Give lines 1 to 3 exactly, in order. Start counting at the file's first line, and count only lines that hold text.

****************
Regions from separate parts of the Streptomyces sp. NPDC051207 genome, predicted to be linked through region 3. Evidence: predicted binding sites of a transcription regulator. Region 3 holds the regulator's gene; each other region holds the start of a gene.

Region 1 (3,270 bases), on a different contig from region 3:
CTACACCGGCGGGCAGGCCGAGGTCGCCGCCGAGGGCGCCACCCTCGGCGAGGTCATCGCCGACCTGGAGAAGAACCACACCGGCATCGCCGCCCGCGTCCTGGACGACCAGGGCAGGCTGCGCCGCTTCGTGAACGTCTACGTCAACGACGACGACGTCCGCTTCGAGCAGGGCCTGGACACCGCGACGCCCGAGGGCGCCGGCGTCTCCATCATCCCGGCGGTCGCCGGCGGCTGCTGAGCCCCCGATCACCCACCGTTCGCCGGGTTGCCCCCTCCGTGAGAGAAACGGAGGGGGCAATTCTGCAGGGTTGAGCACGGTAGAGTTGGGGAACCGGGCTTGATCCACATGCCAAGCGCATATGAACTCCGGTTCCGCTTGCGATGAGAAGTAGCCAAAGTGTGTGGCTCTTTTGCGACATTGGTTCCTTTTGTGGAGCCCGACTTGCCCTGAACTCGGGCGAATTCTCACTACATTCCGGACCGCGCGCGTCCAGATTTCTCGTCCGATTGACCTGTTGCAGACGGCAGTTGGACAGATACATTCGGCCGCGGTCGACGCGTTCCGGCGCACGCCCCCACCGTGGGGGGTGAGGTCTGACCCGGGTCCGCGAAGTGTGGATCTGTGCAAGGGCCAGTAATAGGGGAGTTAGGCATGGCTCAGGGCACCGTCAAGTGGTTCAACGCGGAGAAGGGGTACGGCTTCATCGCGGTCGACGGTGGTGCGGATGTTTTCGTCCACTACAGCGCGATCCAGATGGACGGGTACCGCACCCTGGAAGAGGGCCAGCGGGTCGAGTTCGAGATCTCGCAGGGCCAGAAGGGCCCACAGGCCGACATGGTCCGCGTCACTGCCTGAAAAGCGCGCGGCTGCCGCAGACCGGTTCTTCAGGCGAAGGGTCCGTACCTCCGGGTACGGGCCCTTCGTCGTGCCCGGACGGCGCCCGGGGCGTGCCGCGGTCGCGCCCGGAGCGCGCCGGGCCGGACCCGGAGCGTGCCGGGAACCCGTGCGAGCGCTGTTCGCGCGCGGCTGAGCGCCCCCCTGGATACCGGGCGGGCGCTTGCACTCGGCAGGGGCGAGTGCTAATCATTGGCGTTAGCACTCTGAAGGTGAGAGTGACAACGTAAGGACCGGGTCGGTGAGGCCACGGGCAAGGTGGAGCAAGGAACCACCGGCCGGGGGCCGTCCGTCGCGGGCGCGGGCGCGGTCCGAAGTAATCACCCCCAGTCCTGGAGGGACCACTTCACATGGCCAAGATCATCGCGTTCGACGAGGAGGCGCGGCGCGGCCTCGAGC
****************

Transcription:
Regions from separate parts of the Streptomyces sp. NPDC051207 genome, predicted to be linked through region 3. Evidence: predicted binding sites of a transcription regulator. Region 3 holds the regulator's gene; each other region holds the start of a gene.

Region 1 (3,270 bases), on a different contig from region 3:
CTACACCGGCGGGCAGGCCGAGGTCGCCGCCGAGGGCGCCACCCTCGGCGAGGTCATCGCCGACCTGGAGAAGAACCACACCGGCATCGCCGCCCGCGTCCTGGACGACCAGGGCAGGCTGCGCCGCTTCGTGAACGTCTACGTCAACGACGACGACGTCCGCTTCGAGCAGGGCCTGGACACCGCGACGCCCGAGGGCGCCGGCGTCTCCATCATCCCGGCGGTCGCCGGCGGCTGCTGAGCCCCCGATCACCCACCGTTCGCCGGGTTGCCCCCTCCGTGAGAGAAACGGAGGGGGCAATTCTGCAGGGTTGAGCACGGTAGAGTTGGGGAACCGGGCTTGATCCACATGCCAAGCGCATATGAACTCCGGTTCCGCTTGCGATGAGAAGTAGCCAAAGTGTGTGGCTCTTTTGCGACATTGGTTCCTTTTGTGGAGCCCGACTTGCCCTGAACTCGGGCGAATTCTCACTACATTCCGGACCGCGCGCGTCCAGATTTCTCGTCCGATTGACCTGTTGCAGACGGCAGTTGGACAGATACATTCGGCCGCGGTCGACGCGTTCCGGCGCACGCCCCCACCGTGGGGGGTGAGGTCTGACCCGGGTCCGCGAAGTGTGGATCTGTGCAAGGGCCAGTAATAGGGGAGTTAGGCATGGCTCAGGGCACCGTCAAGTGGTTCAACGCGGAGAAGGGGTACGGCTTCATCGCGGTCGACGGTGGTGCGGATGTTTTCGTCCACTACAGCGCGATCCAGATGGACGGGTACCGCACCCTGGAAGAGGGCCAGCGGGTCGAGTTCGAGATCTCGCAGGGCCAGAAGGGCCCACAGGCCGACATGGTCCGCGTCACTGCCTGAAAAGCGCGCGGCTGCCGCAGACCGGTTCTTCAGGCGAAGGGTCCGTACCTCCGGGTACGGGCCCTTCGTCGTGCCCGGACGGCGCCCGGGGCGTGCCGCGGTCGCGCCCGGAGCGCGCCGGGCCGGACCCGGAGCGTGCCGGGAACCCGTGCGAGCGCTGTTCGCGCGCGGCTGAGCGCCCCCCTGGATACCGGGCGGGCGCTTGCACTCGGCAGGGGCGAGTGCTAATCATTGGCGTTAGCACTCTGAAGGTGAGAGTGACAACGTAAGGACCGGGTCGGTGAGGCCACGGGCAAGGTGGAGCAAGGAACCACCGGCCGGGGGCCGTCCGTCGCGGGCGCGGGCGCGGTCCGAAGTAATCACCCCCAGTCCTGGAGGGACCACTTCACATGGCCAAGATCATCGCGTTCGACGAGGAGGCGCGGCGCGGCCTCGAGC